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Waste, recycling and the climate emergency

An explanation of the link between waste and the climate emergency, as well as a guide to reduce your impact and what we are doing to reduce waste.

Effectively managing the borough’s waste and recycling is a key element of our Climate Emergency Action Plan to be carbon neutral by 2030. We are working hard to reduce the amount of waste produced, for example by introducing food waste collections, but also to reduce the carbon intensity of treating waste over time.

Recycling our waste is important, however it is becoming increasingly clear that we cannot recycle our way out of the climate crisis. We need to first and foremost reduce our consumption and prevent waste altogether. 

How does our waste have an influence on the climate?

Embodied carbon emissions

The manufacturing of goods generates carbon emissions at all levels of production; starting with the energy used to operate the machinery needed to mine the raw materials, their transportation, the production of goods, to the marketing and sales to get them to the end consumer.
This is what is known as the ‘embodied carbon’ of a product.

Emissions from waste disposal

At the end of their lifespan, any goods not recycled are either sent to landfill or incinerated.  In landfill any biodegradable waste generates methane, which is a greenhouse gas over 21 times more potent than CO. In Lewisham all of our residual waste (find out more on our website about what happens to Lewisham’s recycling) is sent to South East London Combined Heat & Power Energy Recovery Facility (SELCHP) in New Cross.

SELCHP is an Energy from Waste (EfW) plant where both electricity and heat are generated from the waste incineration. Every year SELCHP produces 220,000MWh of electricity, enough to power 48,000 homes and 280,000MWh of heat. Currently 2,500 homes are heated from SELCHP.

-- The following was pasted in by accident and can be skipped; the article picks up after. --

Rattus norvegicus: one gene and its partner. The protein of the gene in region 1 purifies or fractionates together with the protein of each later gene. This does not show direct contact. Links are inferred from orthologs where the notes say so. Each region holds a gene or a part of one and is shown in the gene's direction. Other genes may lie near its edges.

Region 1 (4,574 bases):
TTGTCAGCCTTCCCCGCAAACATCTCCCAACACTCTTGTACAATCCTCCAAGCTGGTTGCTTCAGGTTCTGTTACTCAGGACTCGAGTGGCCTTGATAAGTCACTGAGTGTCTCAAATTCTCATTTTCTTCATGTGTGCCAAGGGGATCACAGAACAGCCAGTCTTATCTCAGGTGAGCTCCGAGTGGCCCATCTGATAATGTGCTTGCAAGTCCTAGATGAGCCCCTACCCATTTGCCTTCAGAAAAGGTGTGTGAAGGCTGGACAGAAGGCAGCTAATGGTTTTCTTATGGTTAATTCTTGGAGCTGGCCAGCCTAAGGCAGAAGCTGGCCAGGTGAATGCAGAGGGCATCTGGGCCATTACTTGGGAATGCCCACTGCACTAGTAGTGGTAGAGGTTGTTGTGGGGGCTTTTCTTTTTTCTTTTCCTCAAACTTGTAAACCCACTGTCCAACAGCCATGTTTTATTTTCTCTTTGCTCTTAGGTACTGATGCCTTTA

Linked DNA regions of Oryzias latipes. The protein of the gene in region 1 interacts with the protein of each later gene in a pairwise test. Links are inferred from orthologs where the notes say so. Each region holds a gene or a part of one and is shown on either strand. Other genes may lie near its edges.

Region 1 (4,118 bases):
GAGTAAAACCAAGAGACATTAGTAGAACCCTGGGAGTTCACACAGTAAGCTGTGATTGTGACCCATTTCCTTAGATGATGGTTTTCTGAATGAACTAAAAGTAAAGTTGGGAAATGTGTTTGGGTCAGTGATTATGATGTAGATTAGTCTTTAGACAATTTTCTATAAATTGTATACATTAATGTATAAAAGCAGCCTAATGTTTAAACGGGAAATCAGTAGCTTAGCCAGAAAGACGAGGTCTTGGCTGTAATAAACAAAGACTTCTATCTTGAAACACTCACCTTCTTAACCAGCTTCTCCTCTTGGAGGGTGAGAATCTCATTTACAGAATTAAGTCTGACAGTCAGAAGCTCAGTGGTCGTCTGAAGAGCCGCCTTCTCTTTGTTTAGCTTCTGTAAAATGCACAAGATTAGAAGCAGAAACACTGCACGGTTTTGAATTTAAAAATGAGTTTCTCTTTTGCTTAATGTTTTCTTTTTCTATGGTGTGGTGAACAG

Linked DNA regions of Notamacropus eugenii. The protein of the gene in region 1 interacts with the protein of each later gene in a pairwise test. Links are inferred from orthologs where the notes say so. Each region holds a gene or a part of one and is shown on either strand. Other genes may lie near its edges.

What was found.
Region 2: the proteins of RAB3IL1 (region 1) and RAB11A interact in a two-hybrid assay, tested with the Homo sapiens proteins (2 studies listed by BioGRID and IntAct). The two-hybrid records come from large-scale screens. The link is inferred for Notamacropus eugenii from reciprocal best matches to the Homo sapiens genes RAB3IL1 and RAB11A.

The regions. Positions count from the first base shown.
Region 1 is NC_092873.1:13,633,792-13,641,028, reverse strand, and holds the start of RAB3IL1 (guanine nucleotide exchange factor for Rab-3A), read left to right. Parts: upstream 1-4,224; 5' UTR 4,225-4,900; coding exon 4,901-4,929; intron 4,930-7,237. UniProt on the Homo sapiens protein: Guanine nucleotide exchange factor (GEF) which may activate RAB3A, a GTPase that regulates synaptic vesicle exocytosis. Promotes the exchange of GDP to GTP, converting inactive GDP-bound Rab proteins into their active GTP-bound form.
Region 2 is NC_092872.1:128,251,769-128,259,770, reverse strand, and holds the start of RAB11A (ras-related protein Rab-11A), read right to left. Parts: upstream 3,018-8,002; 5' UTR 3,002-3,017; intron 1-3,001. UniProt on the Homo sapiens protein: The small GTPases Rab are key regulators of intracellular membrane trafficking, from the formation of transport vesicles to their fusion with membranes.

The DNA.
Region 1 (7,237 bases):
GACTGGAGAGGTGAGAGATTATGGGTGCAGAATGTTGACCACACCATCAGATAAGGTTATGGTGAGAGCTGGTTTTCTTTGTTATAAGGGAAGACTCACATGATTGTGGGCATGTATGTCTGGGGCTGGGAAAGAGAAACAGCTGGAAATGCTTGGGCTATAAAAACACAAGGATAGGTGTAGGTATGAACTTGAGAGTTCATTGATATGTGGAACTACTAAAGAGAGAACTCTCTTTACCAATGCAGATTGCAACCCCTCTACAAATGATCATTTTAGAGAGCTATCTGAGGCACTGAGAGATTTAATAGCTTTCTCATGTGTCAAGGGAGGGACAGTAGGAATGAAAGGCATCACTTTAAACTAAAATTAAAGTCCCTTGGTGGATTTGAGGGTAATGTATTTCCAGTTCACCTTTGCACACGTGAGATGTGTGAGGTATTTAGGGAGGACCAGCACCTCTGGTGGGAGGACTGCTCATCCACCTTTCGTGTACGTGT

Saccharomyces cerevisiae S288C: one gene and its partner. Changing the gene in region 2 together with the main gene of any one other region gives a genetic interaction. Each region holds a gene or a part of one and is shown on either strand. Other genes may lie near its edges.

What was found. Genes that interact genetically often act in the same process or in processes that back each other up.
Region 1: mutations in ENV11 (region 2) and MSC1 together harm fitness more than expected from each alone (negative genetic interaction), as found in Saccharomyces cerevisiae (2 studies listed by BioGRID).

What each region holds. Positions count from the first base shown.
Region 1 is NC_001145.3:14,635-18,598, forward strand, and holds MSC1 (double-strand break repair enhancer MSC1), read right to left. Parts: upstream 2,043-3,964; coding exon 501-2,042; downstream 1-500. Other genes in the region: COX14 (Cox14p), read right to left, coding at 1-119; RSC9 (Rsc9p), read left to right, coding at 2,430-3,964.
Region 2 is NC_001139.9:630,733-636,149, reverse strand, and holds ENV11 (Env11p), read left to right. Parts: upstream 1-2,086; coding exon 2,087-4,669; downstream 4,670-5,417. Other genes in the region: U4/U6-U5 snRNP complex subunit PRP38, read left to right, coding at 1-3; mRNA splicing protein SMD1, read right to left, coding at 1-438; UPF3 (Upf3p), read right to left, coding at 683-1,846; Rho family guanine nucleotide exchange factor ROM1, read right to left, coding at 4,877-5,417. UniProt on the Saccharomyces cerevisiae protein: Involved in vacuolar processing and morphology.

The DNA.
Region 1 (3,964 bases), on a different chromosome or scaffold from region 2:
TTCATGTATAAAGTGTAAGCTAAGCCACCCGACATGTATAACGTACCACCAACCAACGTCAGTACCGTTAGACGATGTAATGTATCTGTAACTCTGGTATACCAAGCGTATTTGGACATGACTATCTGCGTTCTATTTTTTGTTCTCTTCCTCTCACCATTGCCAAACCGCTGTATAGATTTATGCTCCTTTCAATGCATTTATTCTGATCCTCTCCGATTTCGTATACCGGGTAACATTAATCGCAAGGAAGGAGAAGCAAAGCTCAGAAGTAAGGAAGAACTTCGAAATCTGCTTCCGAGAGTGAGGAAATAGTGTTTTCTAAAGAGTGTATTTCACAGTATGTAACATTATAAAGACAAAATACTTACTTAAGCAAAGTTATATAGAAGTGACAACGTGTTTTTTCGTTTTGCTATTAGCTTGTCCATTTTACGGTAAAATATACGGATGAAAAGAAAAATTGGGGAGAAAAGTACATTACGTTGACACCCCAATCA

Although the process of incinerating the waste does generate emissions, there is overall a net reduction because of the electricity and heat produced as a by-product, which removes the need to burn fossil fuels elsewhere.  A new pipe is planned to serve the 3,500 homes in the new Convoys Wharf development and the Council are working with consultants to evaluate options for heating even more homes in the future.

How can you reduce your waste and impact?

Reducing waste decreases our impact on the environment and saves money. Always try to follow the waste hierarchy: reduce, reuse, recycle. This means first to reduce the amount you consume and buy, then trying to reuse and repurpose items to give them another life, and lastly to recycle once something has reached the end of its life. 

Buying less, using reusable bags and avoiding single use items can all help, as well as composting either at home or using Lewisham’s food waste collection service, buying second hand items and donating used goods. You can also help by planning meals ahead, making a shopping list and saving all leftovers.

Check out our guide to going zero waste and our resident guide to action on climate change as well as Recycle Now’s guidance on reducing waste. In addition to reducing how much you consume and waste, recycling is also really important.

Recycling conserves resources

When we recycle, used materials are converted into new products, reducing the need to consume natural resources. Recycling helps conserve important raw materials and protects natural habitats for the future.